Chairman of the House Financial Services Committee Jeb Hensarling and chairman of its capital markets subcommittee Scott Garrett said in a letter to SEC chair Mary Jo White that “for these advisers, the SEC examination process has proven to be burdensome, costly, inefficient and inflexible,” according to Reuters.
“Subjecting this set of advisers to the examination process does not appreciably further the goals of investor protection or financial stability,” said Hensarling and Garrett.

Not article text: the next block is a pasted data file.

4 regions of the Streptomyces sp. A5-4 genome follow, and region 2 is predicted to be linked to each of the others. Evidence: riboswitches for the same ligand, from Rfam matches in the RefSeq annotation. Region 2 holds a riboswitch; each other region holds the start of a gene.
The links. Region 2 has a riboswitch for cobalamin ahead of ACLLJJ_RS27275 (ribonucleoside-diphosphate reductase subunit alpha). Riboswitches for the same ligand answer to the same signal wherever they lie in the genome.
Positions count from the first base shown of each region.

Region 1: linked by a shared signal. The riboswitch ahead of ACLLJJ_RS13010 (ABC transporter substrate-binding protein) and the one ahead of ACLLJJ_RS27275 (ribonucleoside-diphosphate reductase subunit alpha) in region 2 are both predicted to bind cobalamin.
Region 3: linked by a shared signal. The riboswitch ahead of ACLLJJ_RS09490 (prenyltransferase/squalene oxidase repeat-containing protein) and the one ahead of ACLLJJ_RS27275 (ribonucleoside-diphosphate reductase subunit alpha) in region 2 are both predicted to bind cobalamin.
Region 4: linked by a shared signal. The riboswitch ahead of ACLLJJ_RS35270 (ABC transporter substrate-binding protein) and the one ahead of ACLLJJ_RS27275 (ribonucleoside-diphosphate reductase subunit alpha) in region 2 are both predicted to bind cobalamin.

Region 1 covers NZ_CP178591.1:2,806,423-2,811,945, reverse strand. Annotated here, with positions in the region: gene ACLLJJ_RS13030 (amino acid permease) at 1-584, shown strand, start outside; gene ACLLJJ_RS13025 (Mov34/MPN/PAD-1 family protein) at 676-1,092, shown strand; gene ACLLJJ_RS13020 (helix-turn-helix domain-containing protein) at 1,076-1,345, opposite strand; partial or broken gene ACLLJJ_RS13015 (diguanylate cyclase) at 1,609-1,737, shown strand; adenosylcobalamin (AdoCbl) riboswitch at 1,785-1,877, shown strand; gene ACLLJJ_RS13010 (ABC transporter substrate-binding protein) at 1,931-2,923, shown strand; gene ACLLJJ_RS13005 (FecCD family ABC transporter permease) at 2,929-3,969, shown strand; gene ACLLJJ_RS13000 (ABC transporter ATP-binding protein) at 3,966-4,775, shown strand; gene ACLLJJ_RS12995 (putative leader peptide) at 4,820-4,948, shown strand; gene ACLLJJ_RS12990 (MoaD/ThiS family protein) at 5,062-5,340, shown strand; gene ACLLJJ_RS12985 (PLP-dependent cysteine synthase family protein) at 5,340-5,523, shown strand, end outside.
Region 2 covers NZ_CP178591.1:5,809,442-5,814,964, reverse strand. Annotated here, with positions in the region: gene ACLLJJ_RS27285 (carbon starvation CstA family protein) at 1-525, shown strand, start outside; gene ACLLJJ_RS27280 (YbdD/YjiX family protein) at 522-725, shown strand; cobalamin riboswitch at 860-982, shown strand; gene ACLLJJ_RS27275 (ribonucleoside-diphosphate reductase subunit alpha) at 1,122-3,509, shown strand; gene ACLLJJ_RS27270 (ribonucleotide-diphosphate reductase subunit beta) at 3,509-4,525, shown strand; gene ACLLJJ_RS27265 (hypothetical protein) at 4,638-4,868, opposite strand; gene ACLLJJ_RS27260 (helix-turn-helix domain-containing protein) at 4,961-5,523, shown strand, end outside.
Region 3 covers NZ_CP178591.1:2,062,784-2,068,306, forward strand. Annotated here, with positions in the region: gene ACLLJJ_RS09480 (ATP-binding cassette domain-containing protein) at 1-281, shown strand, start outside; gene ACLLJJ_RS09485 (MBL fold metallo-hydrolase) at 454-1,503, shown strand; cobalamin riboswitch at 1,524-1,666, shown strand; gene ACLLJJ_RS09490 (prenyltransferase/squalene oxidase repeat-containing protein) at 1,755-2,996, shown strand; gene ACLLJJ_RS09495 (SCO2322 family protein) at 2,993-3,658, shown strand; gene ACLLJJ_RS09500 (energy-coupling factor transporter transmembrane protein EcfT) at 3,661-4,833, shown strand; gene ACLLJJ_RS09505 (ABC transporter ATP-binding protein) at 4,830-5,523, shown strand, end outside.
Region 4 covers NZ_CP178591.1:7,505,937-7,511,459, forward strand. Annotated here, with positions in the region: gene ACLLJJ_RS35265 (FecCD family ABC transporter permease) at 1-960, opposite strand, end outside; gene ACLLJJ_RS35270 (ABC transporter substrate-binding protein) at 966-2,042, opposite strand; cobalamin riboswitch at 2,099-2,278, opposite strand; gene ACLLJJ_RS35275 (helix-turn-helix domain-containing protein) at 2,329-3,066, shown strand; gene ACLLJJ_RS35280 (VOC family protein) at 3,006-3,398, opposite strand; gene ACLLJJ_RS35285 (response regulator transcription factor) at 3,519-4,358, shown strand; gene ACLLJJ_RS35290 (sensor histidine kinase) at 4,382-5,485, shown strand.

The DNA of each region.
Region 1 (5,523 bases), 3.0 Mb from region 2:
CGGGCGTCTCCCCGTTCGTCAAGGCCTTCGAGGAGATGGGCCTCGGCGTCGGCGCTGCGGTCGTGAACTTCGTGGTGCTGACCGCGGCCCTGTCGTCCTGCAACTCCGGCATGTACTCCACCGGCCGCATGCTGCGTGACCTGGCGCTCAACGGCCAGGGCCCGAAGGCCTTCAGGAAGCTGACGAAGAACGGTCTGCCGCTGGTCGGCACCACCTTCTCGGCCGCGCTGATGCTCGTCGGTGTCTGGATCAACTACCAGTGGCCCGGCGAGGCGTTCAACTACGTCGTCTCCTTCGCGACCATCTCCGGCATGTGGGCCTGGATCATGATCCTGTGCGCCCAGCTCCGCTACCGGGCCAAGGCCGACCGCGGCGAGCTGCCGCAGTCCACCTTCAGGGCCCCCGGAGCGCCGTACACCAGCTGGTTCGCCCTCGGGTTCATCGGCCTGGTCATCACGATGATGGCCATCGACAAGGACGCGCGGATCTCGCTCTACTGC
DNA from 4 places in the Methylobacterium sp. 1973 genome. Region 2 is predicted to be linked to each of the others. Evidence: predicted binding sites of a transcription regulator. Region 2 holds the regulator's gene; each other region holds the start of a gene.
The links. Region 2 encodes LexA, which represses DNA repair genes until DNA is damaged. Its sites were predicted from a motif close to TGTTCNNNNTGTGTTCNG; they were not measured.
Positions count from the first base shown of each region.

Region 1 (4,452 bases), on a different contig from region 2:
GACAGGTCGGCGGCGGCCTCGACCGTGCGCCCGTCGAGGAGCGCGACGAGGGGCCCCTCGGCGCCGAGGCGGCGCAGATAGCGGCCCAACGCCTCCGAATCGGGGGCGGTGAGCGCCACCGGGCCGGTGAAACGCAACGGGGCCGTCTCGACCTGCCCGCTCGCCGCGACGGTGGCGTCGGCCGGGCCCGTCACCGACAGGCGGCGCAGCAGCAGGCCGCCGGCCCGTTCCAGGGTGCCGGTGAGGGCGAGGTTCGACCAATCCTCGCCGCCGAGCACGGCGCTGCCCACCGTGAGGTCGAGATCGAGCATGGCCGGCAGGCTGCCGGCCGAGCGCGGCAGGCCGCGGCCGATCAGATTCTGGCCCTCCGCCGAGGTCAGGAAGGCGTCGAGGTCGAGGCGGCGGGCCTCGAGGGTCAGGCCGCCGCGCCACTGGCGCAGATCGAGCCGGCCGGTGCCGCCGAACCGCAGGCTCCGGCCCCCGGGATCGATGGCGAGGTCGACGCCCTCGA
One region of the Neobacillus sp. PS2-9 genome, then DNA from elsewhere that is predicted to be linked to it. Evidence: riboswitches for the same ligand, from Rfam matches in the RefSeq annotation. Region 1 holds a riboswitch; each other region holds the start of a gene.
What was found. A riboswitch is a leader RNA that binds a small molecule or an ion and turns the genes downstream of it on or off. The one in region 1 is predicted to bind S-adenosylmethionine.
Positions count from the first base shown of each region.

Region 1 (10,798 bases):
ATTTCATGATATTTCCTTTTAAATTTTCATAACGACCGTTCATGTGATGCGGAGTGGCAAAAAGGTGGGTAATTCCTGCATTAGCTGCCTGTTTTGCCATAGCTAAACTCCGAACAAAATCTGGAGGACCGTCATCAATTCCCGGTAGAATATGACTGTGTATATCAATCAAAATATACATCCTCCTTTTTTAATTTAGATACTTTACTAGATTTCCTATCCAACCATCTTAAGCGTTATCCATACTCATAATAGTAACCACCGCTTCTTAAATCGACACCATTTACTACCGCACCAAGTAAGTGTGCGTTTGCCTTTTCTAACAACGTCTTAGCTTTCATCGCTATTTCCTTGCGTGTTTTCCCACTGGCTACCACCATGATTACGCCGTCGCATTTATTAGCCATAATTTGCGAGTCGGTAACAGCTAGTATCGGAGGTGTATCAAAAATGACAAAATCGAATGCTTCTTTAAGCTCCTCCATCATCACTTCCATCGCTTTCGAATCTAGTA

They also questioned whether private equity fund, which were not regulated prior to the passage of the Dodd-Frank Wall Street reform law in 2010, posed any systemic risk to the markets, said the report. Hensarling and Garrett opined that the SEC should better focus on investment advisers that seek commitments from less sophisticated investors.
The representatives have asked White to respond to the questions they raised about the examination procedures.
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